By Kristy O’Connell
Munsey Park officials on Friday defended the appointment of Mayor Frank J. DeMento’s brother-in-law as village administrator, saying there is a “clear need for greater assistance with administrative work.”
Daniel Breen, 54, was appointed for one year as village administrator last Wednesday, immediately after the village Board of Trustees created the position.
Breen was hired by the village in January 2016 as one of three full-time utility workers. He is DeMento’s wife’s brother.
In a statement posted online Friday afternoon, the village said Breen has taken on additional responsibilities beyond his job description and will help oversee administrative and on-the-ground work.
“Since Dan’s actual duties straddle both field and administrative roles, it was necessary to update his official responsibilities to reflect this role; it was done without changing his compensation schedule,” the statement says.
Among the duties of the village administrator are to “oversee and coordinate activities of all village departments and village employees,” “oversee enforcement of rules and regulations” and “prepare work schedules and detailed maintenance reports,” according to the resolution that created the position.
Former Mayor Harry Nicolaides described the village as “the joke among the other municipalities,” according to Newsday. “They’re running this village like a private club.”
In a telephone interview with Blank Slate Media, he said that the village couldn’t be further from transparent, saying that since DeMento replaced him in 2013, the village has taken action without informing residents. “The scariest part is that many residents have since contacted me, and unfortunately they’re all afraid to speak up because they fear retaliation,” he said.
Nicolaides also said that he does not see why there is a need for a village administrator position when the village has hardly grown over the past 30 years.
The village clerk-treasurer, Barbara Miller, said she was not made aware of the appointment before the meeting and was “shocked” that the creation of the position was not mentioned on the meeting’s agenda.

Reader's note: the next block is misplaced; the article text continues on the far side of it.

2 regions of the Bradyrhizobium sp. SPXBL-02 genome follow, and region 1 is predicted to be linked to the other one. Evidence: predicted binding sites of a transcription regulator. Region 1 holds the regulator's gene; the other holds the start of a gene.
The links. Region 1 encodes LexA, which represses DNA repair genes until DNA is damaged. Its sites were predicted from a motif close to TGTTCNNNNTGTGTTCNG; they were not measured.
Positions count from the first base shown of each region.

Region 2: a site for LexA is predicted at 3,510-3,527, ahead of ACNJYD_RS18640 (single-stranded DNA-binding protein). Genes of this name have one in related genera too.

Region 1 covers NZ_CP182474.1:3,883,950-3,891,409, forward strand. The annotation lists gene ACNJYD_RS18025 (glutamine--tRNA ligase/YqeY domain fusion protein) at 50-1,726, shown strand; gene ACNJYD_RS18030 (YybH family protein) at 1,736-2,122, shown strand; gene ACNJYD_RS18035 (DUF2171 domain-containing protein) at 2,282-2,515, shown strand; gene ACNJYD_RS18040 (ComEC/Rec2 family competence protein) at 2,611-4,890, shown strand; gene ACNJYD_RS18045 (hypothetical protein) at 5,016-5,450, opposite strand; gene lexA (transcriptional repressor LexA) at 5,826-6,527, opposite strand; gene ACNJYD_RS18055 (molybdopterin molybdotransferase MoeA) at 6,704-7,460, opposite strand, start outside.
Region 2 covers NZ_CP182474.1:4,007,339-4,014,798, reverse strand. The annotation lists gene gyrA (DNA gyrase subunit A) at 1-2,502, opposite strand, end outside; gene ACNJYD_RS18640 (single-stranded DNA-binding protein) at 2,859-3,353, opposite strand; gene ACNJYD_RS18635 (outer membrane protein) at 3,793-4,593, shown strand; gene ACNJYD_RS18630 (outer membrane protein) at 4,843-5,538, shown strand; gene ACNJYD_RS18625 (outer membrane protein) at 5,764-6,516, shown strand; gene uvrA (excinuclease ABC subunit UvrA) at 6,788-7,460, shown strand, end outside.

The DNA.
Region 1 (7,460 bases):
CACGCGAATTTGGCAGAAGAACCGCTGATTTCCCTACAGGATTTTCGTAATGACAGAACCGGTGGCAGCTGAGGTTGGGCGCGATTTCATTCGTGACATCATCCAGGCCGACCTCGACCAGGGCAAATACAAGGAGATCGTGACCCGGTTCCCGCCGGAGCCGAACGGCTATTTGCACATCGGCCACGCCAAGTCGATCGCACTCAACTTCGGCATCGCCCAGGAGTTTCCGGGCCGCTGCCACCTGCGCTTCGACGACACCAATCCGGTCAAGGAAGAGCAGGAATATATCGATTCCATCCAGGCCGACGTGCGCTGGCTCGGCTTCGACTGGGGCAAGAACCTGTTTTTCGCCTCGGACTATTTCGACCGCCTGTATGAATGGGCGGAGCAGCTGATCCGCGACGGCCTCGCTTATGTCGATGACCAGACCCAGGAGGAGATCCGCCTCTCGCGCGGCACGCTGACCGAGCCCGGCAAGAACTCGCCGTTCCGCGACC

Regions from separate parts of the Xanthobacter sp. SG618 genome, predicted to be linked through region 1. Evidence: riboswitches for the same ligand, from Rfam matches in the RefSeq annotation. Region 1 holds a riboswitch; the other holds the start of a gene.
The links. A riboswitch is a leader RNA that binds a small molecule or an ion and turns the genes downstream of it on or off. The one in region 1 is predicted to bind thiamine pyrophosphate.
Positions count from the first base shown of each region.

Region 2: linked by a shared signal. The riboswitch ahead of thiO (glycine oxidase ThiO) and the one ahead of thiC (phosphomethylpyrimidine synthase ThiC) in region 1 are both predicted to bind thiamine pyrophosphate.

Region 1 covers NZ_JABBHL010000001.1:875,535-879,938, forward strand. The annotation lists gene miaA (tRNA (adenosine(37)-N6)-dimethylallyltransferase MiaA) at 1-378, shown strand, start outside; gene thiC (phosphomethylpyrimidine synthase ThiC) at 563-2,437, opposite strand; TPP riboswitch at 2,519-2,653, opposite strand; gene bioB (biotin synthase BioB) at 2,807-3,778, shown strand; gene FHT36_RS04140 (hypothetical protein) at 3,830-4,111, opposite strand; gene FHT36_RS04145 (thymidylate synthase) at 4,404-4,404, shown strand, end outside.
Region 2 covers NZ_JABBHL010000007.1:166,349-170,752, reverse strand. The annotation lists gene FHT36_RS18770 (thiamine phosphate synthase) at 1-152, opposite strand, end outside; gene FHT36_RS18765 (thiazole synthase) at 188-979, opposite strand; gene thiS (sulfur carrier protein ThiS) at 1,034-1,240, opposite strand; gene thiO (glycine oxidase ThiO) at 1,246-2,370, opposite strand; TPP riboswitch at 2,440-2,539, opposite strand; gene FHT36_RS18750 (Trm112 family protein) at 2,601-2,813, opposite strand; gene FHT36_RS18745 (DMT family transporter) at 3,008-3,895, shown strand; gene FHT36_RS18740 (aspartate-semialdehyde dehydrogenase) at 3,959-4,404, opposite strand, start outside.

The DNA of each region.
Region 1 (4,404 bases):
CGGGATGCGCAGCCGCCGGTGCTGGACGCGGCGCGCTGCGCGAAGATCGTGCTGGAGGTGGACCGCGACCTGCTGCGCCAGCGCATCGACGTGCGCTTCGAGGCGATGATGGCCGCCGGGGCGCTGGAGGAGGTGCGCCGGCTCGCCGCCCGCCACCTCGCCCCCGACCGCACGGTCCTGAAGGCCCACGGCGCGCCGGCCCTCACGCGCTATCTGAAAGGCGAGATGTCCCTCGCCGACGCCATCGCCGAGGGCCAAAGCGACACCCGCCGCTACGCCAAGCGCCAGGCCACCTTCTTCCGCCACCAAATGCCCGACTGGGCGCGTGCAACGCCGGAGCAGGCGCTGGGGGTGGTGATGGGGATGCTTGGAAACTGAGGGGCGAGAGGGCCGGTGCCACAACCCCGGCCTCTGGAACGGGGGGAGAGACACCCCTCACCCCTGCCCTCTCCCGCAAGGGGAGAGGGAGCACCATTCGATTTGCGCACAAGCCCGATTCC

While she thinks Breen is kind and capable, Miller said she thinks the appointment was unnecessary and is concerned that he lacks the qualifications to oversee other employees. She said he has had no government experience other than his job as a utility worker for the village.
“What if I end up training him for the next couple of months, only to be replaced?” Miller said. “Not only can the board let me go, but under Dan Breen’s new job description, he, too, can let me go.”
Miller said her understanding was that Breen would be receiving a raise, despite the village’s statement saying that the new position does not change his “compensation schedule.” His annual salary is $42,000, according to the statement.
The statement also says that the village administrator does not supplant the village clerk or deputy clerk.
The village ethics code prohibits any village officer or employee from supervising a relative. DeMento abstained from the 3-1 vote to appoint Breen, but the village Board of Trustees has authority over his position.
Miller also said she does not think the new job was submitted to civil service authorities, which would play a role in determining the qualifications required for this type of position.
But the village’s statement says the job and Breen’s appointment “were fully vetted and are compliant with the Village Code and applicable law.”
At one point, a description of Breen’s role was posted online but was taken down shortly after, Miller said.
Breen’s position has not been accounted for in the current year’s budget, and there has not been public notice of whether another utility worker will need to be hired.